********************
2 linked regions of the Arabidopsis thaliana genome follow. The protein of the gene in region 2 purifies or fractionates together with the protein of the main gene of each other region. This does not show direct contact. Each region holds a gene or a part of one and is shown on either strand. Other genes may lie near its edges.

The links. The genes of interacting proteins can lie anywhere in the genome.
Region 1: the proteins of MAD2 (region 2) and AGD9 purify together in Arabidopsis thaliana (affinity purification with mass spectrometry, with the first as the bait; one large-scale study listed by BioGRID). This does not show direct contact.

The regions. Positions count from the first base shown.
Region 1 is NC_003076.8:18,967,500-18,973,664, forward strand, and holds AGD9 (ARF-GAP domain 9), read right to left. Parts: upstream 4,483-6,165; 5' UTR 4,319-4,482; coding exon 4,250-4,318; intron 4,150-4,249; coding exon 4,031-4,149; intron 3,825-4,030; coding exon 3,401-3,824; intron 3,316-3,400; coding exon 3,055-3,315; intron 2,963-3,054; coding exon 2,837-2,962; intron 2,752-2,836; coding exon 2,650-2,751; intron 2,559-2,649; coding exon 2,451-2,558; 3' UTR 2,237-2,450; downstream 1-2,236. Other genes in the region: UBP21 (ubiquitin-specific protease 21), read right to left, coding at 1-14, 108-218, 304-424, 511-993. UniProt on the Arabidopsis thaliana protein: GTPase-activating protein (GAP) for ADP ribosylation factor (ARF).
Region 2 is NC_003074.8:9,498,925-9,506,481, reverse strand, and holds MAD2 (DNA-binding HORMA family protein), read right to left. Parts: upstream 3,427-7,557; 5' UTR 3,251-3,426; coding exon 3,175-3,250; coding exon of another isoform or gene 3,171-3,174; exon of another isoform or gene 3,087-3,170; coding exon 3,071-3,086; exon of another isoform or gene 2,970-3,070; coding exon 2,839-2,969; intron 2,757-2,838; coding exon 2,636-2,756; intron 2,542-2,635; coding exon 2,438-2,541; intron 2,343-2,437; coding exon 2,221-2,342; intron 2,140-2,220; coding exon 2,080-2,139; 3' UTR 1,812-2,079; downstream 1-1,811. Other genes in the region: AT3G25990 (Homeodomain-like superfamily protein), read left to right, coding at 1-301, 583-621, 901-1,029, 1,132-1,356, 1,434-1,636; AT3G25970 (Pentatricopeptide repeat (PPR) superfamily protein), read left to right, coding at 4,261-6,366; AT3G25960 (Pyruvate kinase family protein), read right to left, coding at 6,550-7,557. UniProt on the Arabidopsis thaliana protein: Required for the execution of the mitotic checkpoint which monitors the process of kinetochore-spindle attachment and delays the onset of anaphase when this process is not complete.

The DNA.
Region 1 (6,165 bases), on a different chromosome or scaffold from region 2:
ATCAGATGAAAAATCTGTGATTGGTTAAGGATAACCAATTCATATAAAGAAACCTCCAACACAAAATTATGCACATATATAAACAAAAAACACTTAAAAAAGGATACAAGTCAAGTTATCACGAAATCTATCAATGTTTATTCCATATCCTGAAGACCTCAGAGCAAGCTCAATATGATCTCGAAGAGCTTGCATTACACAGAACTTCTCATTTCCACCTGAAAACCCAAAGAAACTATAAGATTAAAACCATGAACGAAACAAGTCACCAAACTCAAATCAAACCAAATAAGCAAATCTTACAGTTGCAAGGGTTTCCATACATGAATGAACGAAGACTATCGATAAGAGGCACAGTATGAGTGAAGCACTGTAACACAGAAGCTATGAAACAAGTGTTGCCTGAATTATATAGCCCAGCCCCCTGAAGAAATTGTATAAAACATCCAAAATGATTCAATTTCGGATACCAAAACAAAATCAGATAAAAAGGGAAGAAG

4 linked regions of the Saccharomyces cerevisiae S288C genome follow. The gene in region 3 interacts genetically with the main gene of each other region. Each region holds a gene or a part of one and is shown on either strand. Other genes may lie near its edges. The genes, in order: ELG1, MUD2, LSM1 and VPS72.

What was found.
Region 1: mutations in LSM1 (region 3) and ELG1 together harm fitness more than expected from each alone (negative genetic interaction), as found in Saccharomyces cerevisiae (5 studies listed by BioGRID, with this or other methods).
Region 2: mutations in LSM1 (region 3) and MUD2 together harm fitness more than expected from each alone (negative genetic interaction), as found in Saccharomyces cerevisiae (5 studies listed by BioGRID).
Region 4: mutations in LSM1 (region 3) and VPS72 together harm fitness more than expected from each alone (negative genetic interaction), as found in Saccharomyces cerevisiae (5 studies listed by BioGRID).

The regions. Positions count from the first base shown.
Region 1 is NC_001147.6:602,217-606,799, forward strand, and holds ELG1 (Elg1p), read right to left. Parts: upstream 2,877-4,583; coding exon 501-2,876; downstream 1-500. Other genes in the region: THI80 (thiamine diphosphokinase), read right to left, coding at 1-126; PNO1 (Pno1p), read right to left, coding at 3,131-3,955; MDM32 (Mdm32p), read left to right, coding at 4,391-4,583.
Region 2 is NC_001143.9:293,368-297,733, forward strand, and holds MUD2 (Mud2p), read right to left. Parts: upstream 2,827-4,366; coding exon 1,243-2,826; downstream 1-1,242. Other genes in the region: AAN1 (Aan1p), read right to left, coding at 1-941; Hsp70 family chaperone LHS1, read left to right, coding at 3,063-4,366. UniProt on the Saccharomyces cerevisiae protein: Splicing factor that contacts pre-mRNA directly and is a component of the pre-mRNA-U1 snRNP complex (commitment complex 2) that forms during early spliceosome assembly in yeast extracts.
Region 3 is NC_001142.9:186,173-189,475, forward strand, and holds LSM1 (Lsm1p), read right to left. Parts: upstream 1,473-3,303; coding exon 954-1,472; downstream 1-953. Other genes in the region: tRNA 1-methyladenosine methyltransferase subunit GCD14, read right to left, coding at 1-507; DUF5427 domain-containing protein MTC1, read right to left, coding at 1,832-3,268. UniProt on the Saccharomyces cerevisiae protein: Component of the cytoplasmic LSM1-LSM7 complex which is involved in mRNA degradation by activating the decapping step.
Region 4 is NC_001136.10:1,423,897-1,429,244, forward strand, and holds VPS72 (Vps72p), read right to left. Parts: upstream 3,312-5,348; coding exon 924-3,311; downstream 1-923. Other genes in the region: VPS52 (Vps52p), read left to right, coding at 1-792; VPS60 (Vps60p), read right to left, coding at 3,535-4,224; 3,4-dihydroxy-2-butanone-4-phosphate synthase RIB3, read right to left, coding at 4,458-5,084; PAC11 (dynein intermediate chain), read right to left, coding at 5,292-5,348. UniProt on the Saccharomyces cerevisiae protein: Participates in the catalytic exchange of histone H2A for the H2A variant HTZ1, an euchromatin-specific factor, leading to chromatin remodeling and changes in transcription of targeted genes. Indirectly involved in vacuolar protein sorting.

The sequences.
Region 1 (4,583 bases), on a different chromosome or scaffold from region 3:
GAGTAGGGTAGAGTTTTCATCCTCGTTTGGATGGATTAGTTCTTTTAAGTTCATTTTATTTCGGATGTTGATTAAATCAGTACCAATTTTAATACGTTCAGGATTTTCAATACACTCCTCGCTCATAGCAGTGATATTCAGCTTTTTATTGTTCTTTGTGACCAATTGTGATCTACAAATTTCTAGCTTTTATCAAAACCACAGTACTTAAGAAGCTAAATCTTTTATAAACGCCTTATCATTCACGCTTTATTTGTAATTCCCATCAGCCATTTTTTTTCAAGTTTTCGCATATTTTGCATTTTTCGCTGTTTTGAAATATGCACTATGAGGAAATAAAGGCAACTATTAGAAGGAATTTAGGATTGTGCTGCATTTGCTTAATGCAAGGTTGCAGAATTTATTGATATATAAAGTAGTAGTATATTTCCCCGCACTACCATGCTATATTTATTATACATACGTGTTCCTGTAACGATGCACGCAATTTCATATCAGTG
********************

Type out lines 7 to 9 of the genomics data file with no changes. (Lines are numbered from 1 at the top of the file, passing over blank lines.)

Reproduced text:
The DNA.
Region 1 (6,165 bases), on a different chromosome or scaffold from region 2:
ATCAGATGAAAAATCTGTGATTGGTTAAGGATAACCAATTCATATAAAGAAACCTCCAACACAAAATTATGCACATATATAAACAAAAAACACTTAAAAAAGGATACAAGTCAAGTTATCACGAAATCTATCAATGTTTATTCCATATCCTGAAGACCTCAGAGCAAGCTCAATATGATCTCGAAGAGCTTGCATTACACAGAACTTCTCATTTCCACCTGAAAACCCAAAGAAACTATAAGATTAAAACCATGAACGAAACAAGTCACCAAACTCAAATCAAACCAAATAAGCAAATCTTACAGTTGCAAGGGTTTCCATACATGAATGAACGAAGACTATCGATAAGAGGCACAGTATGAGTGAAGCACTGTAACACAGAAGCTATGAAACAAGTGTTGCCTGAATTATATAGCCCAGCCCCCTGAAGAAATTGTATAAAACATCCAAAATGATTCAATTTCGGATACCAAAACAAAATCAGATAAAAAGGGAAGAAG